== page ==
Those aren't bad numbers at all, especially when you consider that the Moto Z3 Play carries all of those same attributes but charges $150 more. Ultimately, we're itching to see how those specs perform compared to the Honor 8X and its new Kirin 710 chipset. While Honor's device hasn't gone on sale in the U.S. yet either, the company tells us the phone will eventually make its way to our shores. If the 8X costs somewhere in the ballpark of the Honor 7X's $199 price, Honor could make life difficult for Nokia and its new handset.

MORE: Best Budget Phones — Unlocked Phones Under $200 and More

Beefier internals aren't all that the Nokia 7.1 has going for it, however. The Finnish phone maker has brought its PureDisplay technology to the new handset's 5.8-inch, 19:9, full-HD+ panel. With PureDisplay comes HDR10 support, as well as an upscaling engine that takes SDR content and renders it in something that much more closely resembles HDR.

To get a sense of what the PureDisplay processing does for SDR content, Nokia allowed me to see it running side by side with a 7.1 that had the upscaling feature turned off. Immediately, I noticed more-robust contrast in the device that had the setting enabled. A short video clip flying over a forest in autumn revealed brighter ambers, greens and yellows in the trees, though I didn't notice the improved visibility in the shadows that HDR typically brings. We'll need to evaluate the results more closely before we can give Nokia's tech a proper verdict.

In terms of cameras, the Nokia 7.1 has two on the back: a 12-megapixel sensor with an f/1.8 lens and a secondary, 5-MP shooter exclusively for depth (no optical zoom here, sadly). You can use these cameras to take bokeh-effect portraits, as well as Nokia's signature "Bothies," which combine feeds from the front and back cameras to make a collage.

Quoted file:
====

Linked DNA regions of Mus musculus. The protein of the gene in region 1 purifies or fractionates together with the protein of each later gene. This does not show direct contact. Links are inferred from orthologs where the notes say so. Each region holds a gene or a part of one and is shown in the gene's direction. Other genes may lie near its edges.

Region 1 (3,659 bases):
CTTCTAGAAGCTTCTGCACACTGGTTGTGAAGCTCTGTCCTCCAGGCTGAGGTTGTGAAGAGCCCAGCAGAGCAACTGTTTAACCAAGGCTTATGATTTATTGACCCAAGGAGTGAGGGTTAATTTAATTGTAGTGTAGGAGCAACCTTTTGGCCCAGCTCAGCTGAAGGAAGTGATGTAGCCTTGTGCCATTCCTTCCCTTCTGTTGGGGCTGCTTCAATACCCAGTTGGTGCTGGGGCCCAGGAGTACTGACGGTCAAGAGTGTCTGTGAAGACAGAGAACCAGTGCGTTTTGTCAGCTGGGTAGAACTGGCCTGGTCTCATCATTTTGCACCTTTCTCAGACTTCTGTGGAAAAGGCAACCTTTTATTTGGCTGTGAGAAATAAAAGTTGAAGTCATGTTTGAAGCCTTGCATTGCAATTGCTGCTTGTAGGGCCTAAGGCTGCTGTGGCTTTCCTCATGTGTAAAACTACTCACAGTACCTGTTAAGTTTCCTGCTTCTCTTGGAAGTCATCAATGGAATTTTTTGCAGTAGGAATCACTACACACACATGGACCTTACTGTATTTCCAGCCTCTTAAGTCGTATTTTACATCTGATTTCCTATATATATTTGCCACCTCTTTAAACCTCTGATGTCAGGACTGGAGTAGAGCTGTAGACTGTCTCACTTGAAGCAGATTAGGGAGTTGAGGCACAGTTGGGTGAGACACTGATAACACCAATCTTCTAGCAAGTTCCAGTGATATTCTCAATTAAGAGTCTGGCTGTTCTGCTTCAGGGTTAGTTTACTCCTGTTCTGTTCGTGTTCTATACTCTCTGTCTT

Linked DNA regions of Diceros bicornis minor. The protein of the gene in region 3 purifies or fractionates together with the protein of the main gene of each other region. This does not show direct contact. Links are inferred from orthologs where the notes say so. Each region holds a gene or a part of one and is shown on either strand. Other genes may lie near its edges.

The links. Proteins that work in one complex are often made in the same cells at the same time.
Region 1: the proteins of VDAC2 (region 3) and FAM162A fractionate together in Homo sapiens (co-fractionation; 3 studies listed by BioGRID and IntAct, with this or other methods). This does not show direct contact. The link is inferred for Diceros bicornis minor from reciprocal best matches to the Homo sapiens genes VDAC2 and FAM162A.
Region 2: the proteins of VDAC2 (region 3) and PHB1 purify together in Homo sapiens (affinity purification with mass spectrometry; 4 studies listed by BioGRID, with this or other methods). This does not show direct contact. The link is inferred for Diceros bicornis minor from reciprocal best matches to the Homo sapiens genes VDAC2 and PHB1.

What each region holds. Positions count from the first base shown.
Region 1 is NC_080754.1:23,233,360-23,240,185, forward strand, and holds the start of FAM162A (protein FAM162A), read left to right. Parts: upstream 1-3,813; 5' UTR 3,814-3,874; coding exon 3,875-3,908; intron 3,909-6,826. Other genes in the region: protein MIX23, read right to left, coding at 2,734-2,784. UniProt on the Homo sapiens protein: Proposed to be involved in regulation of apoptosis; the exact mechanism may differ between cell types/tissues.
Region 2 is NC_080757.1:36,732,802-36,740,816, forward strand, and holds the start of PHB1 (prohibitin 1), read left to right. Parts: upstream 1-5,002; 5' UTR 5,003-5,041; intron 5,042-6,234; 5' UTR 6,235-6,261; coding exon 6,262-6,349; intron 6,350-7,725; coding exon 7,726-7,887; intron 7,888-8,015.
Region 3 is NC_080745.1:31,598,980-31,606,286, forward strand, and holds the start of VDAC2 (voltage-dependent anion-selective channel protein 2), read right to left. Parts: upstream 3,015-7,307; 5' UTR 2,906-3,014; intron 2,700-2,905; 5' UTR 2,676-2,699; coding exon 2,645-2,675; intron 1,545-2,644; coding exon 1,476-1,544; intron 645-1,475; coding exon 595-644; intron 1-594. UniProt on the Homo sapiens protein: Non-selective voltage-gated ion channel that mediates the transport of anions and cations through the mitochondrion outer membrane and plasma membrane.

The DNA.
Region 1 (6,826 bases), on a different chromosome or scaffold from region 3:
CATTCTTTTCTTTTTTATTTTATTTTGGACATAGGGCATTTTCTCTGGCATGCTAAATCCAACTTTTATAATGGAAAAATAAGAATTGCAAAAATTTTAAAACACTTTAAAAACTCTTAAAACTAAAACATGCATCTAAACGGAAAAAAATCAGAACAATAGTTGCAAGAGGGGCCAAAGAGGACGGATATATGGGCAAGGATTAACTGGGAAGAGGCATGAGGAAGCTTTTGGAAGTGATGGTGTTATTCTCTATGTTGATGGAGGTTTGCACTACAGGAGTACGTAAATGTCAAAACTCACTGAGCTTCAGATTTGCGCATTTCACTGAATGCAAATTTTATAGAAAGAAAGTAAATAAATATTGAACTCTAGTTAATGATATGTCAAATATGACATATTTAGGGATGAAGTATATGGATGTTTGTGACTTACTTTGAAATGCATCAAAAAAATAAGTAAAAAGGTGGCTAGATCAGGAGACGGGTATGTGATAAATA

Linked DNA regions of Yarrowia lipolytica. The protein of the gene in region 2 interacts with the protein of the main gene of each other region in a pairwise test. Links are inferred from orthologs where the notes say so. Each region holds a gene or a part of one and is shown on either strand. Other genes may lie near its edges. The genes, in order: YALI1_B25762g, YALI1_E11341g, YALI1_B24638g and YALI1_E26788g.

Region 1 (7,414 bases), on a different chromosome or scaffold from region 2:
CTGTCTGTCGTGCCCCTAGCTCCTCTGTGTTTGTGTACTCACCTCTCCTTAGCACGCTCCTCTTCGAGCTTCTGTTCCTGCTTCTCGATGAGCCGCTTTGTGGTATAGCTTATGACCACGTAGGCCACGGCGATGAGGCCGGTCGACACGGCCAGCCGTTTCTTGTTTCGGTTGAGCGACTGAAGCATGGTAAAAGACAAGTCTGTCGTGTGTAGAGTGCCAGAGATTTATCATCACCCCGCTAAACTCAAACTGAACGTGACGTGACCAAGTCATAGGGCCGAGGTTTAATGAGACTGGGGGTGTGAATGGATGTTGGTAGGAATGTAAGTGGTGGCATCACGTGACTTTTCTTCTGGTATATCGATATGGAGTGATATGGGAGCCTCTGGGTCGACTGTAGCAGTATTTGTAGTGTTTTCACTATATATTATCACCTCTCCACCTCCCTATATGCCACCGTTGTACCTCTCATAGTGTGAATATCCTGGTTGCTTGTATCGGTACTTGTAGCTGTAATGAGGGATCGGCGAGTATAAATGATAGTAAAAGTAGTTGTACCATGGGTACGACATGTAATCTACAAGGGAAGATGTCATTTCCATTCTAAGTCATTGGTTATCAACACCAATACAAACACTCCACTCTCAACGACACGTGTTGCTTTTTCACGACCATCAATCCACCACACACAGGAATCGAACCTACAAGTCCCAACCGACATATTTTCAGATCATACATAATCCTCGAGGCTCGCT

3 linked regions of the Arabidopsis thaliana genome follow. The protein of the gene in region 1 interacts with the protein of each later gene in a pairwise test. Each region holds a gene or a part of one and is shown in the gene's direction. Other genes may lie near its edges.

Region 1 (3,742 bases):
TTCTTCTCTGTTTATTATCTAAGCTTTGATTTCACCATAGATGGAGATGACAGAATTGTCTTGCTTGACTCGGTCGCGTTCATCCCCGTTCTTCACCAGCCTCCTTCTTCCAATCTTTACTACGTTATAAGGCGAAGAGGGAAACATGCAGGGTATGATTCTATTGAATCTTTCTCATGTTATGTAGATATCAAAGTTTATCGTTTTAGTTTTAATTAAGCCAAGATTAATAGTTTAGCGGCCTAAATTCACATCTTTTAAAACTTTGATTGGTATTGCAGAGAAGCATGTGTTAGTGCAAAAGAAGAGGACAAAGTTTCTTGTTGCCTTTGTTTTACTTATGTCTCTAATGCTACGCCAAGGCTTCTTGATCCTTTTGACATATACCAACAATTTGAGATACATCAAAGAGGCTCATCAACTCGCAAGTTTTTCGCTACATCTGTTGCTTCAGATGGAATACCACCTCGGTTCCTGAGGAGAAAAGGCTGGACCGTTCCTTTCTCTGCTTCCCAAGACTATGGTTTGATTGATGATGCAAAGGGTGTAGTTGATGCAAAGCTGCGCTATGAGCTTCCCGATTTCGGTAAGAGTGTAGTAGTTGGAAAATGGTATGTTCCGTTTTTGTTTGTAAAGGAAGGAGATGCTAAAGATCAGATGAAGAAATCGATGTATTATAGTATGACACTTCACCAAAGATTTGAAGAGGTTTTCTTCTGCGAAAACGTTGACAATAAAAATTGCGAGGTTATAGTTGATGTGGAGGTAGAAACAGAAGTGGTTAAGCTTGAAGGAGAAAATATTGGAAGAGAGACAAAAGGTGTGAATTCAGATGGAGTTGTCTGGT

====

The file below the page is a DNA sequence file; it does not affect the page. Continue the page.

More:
Nokia tells us that the 7.1 will launch with Android 8.1 Oreo but will get the Android 9 Pie update before the end of the year. As part of the Android One program, users can expect a clean, Pixel-like software experience devoid of bloatware, with two years of version updates and three years of security patches.


The Nokia 7.1 looks like a very handsome midrange phone, and even in the brief time I've had with the device so far, it made an impression on me that few handsets in this price range tend to make. With all of Nokia’s phones, HMD is focused on delivering a premium Android experience at a lower price than Google's Pixel products offer, and so far, it looks like the company is on the right track with the 7.1. Keep your eyes peeled for a full review soon.

Photo Credit: Adam Ismail/Tom's Guide

Adam Ismail is a staff writer at Jalopnik and previously worked on Tom's Guide covering smartphones, car tech and gaming. His love for all things mobile began with the original Motorola Droid; since then he’s owned a variety of Android and iOS-powered handsets, refusing to stay loyal to one platform. His work has also appeared on Digital Trends and GTPlanet. When he’s not fiddling with the latest devices, he’s at an indie pop show, recording a podcast or playing Sega Dreamcast.